VHDL Tutorial

Structural Descriptions in VHDL
Introduction
Fundamental concepts
Modelling concepts
Elements of behaviour
Elements of structure
Analysis elaboration
Lexical elements
Identifiers
Numbers
Characters and strings 
Syntax descriptions
Constants and variables
Scalar type
Integer types
Floating point types
Time type
Enumeration types
Character types
Boolean type 
Bits type
Standard logic
Sequential statements
Case statements
Loop and exit statements
Assertion statements
Array types & array operations
Architecture bodies
Entity declarations
Behavioral descriptions 
Wait statements
Delta delays
Process statements
Conditional signal assignment 
Selected signal assignment
Structural descriptions

Library and library clauses
Procedures
Procedure parameters
Signal parameters
Default values
Unconstrained array parameter
Functions
Package declarations and bodies
Subprograms in package
Use clauses
Resolved signals and subtypes
Resolved signals and ports
Parameterizing behavior
Parameterizing structure

       Structural Descriptions

 

A structural description of a system is expressed in terms of subsystems interconnect- ed by signals.  Each subsystem may in turn be composed of an interconnection of sub- subsystems, and so on, until we finally reach a level consisting of primitive compo- nents, described purely in terms of their behavior.   Thus the top-level system can be thought of as having a hierarchical structure.  In this section, we look at how to write structural architecture bodies to express this hierarchical organization.

 

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Entity Instantiation and Port Maps

 

We have seen earlier in this chapter that the concurrent statements in an architecture body describe an implementation of an entity interface.  In order to write a structural implementation, we must use  a concurrent statement called a  component instantia- tion statement, the simplest form of which is governed by the syntax rule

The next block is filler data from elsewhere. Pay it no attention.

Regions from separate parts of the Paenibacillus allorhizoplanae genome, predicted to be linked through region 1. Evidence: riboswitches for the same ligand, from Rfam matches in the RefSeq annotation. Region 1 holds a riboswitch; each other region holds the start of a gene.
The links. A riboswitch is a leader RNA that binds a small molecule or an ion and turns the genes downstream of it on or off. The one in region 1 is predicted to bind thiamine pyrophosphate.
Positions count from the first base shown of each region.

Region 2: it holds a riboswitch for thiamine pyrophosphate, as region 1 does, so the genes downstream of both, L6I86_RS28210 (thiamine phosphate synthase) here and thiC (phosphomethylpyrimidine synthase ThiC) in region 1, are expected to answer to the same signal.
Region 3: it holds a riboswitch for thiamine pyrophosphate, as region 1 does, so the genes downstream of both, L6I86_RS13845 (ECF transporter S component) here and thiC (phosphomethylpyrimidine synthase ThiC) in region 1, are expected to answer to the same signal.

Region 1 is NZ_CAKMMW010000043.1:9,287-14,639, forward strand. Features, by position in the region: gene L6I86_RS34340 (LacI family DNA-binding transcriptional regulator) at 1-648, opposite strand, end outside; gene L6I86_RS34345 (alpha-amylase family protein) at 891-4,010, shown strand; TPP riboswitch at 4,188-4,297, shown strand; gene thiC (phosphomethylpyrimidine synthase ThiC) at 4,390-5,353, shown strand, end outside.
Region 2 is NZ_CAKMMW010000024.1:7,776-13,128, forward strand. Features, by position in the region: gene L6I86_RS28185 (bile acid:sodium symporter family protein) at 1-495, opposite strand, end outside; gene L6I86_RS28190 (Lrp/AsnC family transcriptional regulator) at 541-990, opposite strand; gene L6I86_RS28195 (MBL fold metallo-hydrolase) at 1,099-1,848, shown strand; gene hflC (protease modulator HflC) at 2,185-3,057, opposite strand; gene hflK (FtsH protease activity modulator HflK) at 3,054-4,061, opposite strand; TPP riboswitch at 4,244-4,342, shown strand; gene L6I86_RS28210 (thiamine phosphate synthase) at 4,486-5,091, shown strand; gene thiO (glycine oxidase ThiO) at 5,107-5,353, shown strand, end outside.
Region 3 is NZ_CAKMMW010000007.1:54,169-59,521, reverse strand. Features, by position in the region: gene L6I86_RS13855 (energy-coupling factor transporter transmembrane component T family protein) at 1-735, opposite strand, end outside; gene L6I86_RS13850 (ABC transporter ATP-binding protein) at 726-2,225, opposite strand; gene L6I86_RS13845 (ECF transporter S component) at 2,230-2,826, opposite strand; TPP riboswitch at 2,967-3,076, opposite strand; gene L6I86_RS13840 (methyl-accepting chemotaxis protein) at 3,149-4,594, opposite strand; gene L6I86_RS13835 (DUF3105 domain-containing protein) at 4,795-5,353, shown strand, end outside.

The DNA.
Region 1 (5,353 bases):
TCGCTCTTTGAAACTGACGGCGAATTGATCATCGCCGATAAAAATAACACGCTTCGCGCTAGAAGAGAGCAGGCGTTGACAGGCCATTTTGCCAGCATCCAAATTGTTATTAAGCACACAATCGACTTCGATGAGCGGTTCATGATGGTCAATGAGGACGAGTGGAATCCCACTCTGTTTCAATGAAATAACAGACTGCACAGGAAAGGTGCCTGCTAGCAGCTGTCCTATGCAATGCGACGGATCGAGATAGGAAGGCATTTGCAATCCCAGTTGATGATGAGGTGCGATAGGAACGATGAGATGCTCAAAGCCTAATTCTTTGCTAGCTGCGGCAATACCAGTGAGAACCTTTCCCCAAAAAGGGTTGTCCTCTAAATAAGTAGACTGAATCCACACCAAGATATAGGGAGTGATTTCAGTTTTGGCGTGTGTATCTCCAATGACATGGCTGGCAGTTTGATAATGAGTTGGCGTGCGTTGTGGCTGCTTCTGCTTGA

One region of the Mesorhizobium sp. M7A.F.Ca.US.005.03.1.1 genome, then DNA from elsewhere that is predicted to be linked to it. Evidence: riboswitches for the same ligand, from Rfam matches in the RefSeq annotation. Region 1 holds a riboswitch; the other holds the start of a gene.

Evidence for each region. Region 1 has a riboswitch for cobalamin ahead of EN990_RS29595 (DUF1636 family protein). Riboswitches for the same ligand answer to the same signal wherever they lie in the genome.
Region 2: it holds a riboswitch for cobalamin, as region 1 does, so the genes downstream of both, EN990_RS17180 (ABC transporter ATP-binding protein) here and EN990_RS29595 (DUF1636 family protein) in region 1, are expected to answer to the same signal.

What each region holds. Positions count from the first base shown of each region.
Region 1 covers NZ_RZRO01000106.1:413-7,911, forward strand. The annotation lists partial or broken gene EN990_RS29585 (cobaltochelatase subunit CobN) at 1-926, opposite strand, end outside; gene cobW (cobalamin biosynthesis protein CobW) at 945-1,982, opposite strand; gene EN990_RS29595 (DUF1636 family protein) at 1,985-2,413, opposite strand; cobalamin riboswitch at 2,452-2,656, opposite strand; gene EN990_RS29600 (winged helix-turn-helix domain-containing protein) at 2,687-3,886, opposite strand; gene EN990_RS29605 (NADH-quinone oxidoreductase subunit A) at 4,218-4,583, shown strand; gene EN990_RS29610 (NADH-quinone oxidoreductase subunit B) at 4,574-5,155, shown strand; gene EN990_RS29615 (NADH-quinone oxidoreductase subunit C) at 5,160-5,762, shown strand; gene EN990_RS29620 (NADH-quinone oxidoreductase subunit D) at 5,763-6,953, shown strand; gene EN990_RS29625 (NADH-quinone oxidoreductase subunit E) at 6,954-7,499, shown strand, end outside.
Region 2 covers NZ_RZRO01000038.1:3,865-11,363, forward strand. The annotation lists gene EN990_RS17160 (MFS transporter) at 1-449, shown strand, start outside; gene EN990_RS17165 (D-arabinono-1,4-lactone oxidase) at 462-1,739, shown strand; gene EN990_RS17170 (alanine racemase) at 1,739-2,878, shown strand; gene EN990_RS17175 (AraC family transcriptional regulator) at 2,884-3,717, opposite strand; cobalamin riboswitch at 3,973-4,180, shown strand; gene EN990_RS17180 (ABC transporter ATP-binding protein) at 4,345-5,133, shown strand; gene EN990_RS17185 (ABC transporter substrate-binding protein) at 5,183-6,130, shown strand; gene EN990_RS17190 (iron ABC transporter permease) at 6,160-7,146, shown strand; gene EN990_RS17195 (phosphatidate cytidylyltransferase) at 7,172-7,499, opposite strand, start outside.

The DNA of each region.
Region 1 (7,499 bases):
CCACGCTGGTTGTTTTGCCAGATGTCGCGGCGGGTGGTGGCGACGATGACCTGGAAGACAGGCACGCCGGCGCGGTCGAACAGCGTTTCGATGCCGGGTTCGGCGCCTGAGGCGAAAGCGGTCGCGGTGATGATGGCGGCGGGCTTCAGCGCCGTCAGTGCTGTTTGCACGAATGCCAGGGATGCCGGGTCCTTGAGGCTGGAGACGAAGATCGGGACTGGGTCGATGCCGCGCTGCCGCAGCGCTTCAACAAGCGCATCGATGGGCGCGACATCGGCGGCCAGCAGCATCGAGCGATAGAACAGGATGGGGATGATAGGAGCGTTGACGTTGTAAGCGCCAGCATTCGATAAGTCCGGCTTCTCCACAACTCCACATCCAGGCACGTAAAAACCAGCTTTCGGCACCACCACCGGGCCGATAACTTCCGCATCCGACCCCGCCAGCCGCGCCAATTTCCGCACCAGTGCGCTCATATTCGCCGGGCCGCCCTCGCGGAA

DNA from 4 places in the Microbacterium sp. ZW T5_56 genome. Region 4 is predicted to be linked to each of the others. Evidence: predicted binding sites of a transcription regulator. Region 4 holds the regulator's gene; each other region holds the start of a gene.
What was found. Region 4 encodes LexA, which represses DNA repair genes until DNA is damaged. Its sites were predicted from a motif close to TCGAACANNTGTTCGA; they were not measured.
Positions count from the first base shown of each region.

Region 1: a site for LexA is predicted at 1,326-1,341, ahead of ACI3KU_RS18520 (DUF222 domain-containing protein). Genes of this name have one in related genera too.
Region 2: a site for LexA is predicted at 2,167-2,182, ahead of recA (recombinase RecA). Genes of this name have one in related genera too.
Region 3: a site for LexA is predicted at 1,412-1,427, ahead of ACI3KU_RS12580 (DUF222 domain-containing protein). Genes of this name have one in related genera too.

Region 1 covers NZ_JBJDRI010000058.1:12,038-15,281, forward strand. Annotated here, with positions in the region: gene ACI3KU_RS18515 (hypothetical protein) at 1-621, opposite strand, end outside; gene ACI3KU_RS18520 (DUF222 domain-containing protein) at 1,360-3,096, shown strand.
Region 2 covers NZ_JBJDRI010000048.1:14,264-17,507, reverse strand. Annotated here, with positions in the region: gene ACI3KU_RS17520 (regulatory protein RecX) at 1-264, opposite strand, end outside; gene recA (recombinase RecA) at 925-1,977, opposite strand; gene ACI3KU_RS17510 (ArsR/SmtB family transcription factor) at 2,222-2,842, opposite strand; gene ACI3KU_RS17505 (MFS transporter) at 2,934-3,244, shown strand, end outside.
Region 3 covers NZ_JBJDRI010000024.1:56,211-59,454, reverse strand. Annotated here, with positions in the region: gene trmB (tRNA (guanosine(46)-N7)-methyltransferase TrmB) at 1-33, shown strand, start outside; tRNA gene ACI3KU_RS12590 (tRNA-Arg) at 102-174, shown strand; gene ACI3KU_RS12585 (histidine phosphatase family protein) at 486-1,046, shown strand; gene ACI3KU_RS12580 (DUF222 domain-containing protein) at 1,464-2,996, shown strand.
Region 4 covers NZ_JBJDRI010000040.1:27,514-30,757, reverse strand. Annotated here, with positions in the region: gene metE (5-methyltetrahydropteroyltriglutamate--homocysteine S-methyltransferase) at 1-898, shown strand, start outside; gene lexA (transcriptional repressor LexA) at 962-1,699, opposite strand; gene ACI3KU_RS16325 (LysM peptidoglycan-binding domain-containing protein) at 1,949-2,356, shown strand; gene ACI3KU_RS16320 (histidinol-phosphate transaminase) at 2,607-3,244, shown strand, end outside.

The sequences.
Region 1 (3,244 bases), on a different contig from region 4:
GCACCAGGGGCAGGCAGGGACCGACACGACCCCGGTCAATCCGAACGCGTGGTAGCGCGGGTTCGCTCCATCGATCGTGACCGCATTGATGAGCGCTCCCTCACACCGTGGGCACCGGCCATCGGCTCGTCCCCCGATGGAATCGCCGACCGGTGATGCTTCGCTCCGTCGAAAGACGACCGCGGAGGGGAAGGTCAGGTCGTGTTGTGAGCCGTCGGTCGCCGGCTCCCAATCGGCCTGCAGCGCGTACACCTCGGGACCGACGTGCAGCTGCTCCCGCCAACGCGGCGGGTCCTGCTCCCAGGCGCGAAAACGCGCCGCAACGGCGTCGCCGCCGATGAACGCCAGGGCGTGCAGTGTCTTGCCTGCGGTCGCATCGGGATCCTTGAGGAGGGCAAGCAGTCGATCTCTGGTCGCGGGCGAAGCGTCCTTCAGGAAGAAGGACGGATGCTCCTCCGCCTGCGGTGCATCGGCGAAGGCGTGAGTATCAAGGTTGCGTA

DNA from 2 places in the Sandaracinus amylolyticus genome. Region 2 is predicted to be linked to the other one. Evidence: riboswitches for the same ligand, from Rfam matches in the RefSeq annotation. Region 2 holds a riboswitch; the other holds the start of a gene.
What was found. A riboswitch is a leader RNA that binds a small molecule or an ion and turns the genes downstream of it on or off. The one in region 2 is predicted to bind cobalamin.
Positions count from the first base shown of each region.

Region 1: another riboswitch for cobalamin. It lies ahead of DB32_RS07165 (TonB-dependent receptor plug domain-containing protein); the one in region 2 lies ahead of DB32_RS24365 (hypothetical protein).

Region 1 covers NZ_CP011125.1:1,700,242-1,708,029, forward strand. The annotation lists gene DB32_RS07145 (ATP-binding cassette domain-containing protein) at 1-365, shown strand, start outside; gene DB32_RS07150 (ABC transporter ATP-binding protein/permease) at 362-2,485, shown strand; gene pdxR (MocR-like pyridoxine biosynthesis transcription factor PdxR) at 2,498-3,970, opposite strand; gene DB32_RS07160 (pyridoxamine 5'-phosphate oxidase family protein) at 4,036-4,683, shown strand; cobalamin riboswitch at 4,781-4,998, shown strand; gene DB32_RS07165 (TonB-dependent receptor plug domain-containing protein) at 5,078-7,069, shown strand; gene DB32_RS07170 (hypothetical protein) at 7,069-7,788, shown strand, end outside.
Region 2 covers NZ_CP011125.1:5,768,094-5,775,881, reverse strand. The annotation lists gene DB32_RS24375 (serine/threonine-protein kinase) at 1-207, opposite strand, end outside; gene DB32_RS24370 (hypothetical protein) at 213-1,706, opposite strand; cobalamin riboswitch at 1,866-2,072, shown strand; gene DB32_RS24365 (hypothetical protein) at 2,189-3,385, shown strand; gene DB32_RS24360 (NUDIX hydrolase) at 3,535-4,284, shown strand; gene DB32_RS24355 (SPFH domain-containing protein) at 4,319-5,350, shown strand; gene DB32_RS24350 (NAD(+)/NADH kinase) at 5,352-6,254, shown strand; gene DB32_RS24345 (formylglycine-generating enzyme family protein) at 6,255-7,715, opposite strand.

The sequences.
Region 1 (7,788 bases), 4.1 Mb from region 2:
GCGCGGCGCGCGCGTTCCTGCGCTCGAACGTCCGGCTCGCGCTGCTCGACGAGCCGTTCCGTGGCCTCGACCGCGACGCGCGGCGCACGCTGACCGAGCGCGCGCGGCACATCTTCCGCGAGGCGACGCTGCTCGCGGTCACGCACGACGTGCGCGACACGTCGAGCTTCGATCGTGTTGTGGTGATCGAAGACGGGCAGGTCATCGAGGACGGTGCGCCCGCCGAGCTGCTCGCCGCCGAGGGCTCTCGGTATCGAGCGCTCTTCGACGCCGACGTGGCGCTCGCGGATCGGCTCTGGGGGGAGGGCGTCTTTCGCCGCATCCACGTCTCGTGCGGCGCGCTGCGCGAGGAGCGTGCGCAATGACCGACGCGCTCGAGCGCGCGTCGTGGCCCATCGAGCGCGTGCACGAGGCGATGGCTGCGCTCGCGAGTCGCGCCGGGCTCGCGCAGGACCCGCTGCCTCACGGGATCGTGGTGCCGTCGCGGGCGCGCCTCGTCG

component_instantiation_statement

instantiation_label :

entity entity_name ( architecture_identifier )

port map ( port_association_list ) ;

 

This form of component instantiation statement performs direct instantiation of an entity We can think of component instantiation as creating a copy of the named entity,  with  the  corresponding  architecture  body  substituted  for  the  component  instance.  The port map specifies which ports of the entity are connected to which sig- nals  in  the  enclosing  architecture  body.     The  simplified  syntax  rule  for  a  port association list is

 

port_association_list

( [ port_name => ] signal_name ) { , }

 

Each element in the association list associates a port of the entity with a signal of the enclosing architecture body.

Let us look at some examples to illustrate component instantiation statements and the association of ports with signals.   Suppose we have an entity declared as

 

entity DRAM_controller is

port ( rd, wr, mem : in bit;

ras, cas, we, ready : out bit  );

end entity DRAM_controller;

 

and a corresponding architecture called fpld.  We might create an instance of this entity as follows:

 

main_mem_controller : entity work.DRAM_controller(fpld)

port map ( cpu_rd, cpu_wr, cpu_mem,

mem_ras, mem_cas, mem_we, cpu_rdy );

 

In this example, the name work refers to the current working library in which en- tities and architecture bodies are stored.  We return to the topic of libraries in the next section.   The port map of this example lists the signals in the enclosing architecture body to which the ports of the copy of the entity are connected.   Positional associa- tion is used: each signal listed in the port map is connected to the port at the same position in the entity declaration.  So the signal cpu_rd is connected to the port rd, the signal cpu_wr is connected to the port wr and so on.